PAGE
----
The businessman from New Jersey travels an average of 1.6 million kilometers a year
Tom Stuker has flown some 23 million miles in three decades, the same as 48 round trips to the moon, but the American says he is not concerned by his carbon footprint.
Mr Stuker, dubbed the world's most traveled air passenger, estimates he has spent the equivalent of three of his 69 years on planes and in airports.
The businessman from New Jersey travels an average of 994,000 miles (1.6 million kilometers) a year, although in 2019 he clocked up 1.5 million miles.
"I'll never do that again," he told AFP, admitting that even for him it was too much.
Mr Stuker owes his travel to a lifetime pass he bought from United Airlines for $290,000 in 1990.
"It was strictly a business decision," Mr Stuker recalls.
At the time, his auto industry consulting business was expanding, particularly in Australia, and he wanted to save money on travel.
He later took up the option of a companion pass, bringing his total spending to $510,000, for which he took out a loan.
"It took about a half hour to explain everything to my banker, and he tried to talk me out of it several times," Mr Stuker remembers.
Then he was scared of flying, but not anymore.
The pass has likely saved him millions of dollars but United appear happy with his business -- they've put his name on three of their planes.
Mr Stuker has flown an average of 22,000 miles a week since acquiring his pass and visits Australia about 20 times a year.
He has been featured in several US publications and has endured some abuse on social media, with users accusing him of contributing to global warming.
"Recently a person posted a comment saying he hopes that myself and my entire family die from my carbon footprint," Mr Stuker says.
- 100 million miles -
The airline industry contributes up to three percent of global carbon dioxide emissions, but experts say its impact on warming temperatures is worsened by its emission of other gases and condensation trails.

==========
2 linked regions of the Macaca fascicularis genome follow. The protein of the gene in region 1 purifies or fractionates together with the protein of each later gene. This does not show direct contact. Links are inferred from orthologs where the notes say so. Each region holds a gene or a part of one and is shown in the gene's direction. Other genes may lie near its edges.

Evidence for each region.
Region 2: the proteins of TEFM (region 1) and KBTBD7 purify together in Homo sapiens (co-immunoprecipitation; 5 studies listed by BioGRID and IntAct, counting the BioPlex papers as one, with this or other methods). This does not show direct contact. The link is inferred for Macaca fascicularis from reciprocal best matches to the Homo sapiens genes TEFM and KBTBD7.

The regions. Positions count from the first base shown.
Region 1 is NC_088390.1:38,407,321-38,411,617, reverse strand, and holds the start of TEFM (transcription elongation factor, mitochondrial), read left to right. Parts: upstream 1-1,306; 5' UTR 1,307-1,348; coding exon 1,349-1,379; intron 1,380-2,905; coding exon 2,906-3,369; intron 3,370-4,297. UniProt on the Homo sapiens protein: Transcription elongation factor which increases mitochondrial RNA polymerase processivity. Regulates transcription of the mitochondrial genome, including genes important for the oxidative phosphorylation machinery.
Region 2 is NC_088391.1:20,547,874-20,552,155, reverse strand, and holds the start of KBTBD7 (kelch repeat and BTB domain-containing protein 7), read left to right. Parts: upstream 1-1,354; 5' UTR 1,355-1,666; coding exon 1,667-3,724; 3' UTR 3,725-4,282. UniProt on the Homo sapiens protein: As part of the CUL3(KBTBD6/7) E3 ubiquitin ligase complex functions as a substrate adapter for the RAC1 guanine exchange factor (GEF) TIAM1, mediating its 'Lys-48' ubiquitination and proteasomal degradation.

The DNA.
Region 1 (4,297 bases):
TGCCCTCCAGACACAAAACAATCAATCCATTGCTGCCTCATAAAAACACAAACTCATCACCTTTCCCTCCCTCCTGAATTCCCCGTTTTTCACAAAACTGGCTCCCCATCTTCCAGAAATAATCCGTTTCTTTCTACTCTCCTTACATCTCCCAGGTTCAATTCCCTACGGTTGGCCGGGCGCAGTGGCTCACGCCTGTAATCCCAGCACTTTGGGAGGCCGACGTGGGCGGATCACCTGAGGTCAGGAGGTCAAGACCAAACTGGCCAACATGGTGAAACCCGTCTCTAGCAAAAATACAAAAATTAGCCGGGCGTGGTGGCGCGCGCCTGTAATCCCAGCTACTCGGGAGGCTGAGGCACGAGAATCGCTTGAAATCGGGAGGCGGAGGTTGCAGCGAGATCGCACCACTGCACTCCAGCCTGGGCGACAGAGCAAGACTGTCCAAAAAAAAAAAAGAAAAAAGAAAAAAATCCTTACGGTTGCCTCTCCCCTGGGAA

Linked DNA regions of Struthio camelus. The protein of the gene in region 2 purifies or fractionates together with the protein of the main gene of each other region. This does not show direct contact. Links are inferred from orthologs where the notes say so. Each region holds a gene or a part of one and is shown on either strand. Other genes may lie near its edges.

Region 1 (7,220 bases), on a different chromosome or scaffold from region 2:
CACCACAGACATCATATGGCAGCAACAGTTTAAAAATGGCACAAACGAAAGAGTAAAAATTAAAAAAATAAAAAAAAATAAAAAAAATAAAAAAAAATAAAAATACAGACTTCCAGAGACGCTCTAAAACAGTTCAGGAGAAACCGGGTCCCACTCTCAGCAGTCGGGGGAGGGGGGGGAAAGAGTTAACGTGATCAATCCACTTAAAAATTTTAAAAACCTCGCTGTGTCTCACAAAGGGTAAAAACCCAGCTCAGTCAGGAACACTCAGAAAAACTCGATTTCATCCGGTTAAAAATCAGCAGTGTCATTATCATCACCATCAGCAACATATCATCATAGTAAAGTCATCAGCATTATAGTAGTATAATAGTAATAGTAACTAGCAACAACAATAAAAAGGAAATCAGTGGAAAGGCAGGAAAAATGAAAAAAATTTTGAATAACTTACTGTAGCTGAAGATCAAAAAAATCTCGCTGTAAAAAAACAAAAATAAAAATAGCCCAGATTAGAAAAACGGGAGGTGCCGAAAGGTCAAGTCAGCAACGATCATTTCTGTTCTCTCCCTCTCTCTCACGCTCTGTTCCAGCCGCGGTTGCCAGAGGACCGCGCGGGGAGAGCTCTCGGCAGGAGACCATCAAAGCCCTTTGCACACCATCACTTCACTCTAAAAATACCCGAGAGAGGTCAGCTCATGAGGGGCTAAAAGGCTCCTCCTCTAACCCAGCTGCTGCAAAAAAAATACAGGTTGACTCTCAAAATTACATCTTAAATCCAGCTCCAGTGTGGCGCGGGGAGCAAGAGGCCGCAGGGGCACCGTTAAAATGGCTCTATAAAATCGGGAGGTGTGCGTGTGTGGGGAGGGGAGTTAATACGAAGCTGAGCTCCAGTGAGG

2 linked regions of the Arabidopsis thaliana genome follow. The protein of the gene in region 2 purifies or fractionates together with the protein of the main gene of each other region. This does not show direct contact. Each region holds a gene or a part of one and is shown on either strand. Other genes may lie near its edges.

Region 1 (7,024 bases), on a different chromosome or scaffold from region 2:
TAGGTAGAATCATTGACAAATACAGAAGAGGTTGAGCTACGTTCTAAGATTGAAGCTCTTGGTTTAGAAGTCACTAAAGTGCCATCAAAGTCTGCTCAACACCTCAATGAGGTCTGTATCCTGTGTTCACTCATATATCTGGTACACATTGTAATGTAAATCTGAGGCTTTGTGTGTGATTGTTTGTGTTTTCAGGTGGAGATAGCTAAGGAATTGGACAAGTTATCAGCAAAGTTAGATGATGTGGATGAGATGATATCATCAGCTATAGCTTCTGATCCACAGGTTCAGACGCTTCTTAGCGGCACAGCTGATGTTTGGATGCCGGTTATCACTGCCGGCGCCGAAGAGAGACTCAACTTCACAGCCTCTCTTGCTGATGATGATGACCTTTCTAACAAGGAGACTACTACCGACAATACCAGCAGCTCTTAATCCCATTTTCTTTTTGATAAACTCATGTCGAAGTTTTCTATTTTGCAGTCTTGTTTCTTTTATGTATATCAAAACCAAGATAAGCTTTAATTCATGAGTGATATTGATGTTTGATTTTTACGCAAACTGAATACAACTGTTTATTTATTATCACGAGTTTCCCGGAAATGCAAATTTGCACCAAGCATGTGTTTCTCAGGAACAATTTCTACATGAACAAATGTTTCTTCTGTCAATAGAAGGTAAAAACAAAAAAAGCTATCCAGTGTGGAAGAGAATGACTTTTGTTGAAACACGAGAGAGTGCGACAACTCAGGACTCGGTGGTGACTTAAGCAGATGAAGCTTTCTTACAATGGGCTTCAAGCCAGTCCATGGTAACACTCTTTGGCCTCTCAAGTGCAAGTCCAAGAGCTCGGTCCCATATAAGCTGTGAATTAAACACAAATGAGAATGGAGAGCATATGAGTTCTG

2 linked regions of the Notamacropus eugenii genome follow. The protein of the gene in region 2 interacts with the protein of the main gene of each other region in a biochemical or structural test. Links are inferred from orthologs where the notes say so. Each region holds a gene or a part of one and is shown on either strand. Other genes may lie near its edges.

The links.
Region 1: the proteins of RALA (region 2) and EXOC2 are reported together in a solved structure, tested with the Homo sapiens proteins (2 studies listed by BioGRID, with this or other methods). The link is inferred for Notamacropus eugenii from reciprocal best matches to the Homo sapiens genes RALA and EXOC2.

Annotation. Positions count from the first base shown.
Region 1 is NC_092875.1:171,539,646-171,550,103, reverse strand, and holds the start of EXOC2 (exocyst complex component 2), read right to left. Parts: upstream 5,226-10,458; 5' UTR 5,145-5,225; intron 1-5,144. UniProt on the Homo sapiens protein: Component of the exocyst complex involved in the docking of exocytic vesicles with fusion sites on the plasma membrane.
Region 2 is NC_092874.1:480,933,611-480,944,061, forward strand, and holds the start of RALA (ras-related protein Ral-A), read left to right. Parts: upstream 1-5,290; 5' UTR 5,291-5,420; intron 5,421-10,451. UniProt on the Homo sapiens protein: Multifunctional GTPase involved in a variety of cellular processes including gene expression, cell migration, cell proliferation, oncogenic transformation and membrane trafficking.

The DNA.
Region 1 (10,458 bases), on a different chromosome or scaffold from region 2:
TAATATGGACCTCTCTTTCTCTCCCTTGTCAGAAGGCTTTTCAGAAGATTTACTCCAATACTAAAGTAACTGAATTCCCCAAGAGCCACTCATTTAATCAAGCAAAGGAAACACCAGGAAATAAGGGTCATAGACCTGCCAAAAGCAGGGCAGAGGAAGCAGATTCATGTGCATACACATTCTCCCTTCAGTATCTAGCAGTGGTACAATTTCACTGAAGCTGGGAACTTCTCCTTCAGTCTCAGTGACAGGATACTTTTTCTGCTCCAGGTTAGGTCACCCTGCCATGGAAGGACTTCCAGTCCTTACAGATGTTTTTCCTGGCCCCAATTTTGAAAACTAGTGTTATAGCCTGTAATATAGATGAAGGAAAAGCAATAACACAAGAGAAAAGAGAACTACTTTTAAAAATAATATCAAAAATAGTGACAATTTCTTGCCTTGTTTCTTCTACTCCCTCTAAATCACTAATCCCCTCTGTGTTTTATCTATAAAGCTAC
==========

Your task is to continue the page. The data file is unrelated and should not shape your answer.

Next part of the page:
Scientists say that the industry's contribution to further warming can be halted with a 2.5 percent annual decrease in traffic using current fuels or a transition to a 90 percent carbon-neutral fuel mix by 2050, an industry target.
"The problem isn't the passengers," insists Mr Stuker.
"The only way to solve the problem is with the airline industry itself, which is spending millions of dollars to reduce its overall emissions."
Mr Stuker has accumulated more than 100 million frequent flyer miles that he has been able to use on luxury hotels and restaurants, as well as generous gift cards for family and friends.
And his favorite thing about flying? The food.
"Actually I got to start cutting down on all that food. During the pandemic, I lost 65 pounds," he says.
Mr Stuker says he has only ever missed one flight in his life and that was because he fell asleep in the airport lounge.
So what is his top tip to ensure the smoothest possible travel?
Catch the first flight of the day because it is usually cheaper, less busy, and not impacted by delays.
"Get your butt out of bed early!" Mr Stuker says.